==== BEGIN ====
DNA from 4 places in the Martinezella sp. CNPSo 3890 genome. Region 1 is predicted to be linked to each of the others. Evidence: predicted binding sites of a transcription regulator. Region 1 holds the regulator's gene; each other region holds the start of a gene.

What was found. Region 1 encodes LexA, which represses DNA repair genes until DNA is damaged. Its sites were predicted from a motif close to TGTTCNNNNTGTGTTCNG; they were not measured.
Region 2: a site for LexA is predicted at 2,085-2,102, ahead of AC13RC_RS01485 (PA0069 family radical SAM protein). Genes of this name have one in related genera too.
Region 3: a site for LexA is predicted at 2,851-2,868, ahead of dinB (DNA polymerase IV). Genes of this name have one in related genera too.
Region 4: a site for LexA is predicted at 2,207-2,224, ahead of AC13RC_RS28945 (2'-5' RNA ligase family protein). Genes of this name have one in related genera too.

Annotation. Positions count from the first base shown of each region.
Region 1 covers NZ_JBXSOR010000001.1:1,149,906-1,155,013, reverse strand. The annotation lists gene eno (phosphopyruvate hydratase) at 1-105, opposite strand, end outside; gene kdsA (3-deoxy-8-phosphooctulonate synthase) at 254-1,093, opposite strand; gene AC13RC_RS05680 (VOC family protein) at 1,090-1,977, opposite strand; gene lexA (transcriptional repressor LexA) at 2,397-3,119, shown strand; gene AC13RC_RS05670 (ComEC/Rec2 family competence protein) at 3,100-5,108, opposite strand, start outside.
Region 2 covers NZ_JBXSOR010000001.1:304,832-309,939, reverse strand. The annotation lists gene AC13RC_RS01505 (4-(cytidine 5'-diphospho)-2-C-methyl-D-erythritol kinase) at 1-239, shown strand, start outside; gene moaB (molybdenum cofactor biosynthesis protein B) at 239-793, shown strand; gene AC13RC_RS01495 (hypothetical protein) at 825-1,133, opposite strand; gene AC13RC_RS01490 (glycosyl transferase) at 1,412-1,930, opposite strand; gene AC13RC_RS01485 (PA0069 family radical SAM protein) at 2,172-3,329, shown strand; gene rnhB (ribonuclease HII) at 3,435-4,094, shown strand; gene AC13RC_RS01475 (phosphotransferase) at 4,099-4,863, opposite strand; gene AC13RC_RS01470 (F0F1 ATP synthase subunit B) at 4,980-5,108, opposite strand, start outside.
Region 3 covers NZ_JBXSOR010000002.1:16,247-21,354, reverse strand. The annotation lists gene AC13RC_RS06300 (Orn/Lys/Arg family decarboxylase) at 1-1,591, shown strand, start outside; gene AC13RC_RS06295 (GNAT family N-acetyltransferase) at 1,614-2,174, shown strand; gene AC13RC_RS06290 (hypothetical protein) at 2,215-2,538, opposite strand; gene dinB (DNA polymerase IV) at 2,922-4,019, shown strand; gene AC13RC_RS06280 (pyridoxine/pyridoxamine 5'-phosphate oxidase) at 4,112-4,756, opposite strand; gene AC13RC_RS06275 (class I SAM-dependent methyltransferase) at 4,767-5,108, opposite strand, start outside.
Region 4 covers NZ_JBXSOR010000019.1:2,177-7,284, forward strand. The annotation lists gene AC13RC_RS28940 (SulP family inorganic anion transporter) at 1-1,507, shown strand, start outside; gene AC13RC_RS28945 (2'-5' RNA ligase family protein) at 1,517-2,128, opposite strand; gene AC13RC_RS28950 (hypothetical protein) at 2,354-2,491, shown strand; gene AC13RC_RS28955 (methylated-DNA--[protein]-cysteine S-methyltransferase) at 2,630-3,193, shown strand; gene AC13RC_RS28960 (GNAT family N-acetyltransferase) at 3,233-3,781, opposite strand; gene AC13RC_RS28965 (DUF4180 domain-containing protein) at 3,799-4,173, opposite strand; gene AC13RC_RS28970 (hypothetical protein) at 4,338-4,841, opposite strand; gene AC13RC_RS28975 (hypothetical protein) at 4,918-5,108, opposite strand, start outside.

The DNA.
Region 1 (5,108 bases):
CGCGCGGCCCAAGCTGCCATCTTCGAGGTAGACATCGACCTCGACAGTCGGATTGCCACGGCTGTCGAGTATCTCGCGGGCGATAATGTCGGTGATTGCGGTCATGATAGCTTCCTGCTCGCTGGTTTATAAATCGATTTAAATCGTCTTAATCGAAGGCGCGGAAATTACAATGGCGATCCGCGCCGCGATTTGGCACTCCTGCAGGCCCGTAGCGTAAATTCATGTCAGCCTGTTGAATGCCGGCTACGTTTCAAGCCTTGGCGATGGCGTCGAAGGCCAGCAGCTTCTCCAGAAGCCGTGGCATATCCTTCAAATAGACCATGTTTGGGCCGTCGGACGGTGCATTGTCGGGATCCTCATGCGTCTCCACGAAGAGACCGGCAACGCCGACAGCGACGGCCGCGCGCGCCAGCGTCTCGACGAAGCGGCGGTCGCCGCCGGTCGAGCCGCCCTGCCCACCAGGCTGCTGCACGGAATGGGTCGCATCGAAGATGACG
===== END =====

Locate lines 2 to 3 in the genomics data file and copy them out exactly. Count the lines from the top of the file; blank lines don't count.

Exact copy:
What was found. Region 1 encodes LexA, which represses DNA repair genes until DNA is damaged. Its sites were predicted from a motif close to TGTTCNNNNTGTGTTCNG; they were not measured.
Region 2: a site for LexA is predicted at 2,085-2,102, ahead of AC13RC_RS01485 (PA0069 family radical SAM protein). Genes of this name have one in related genera too.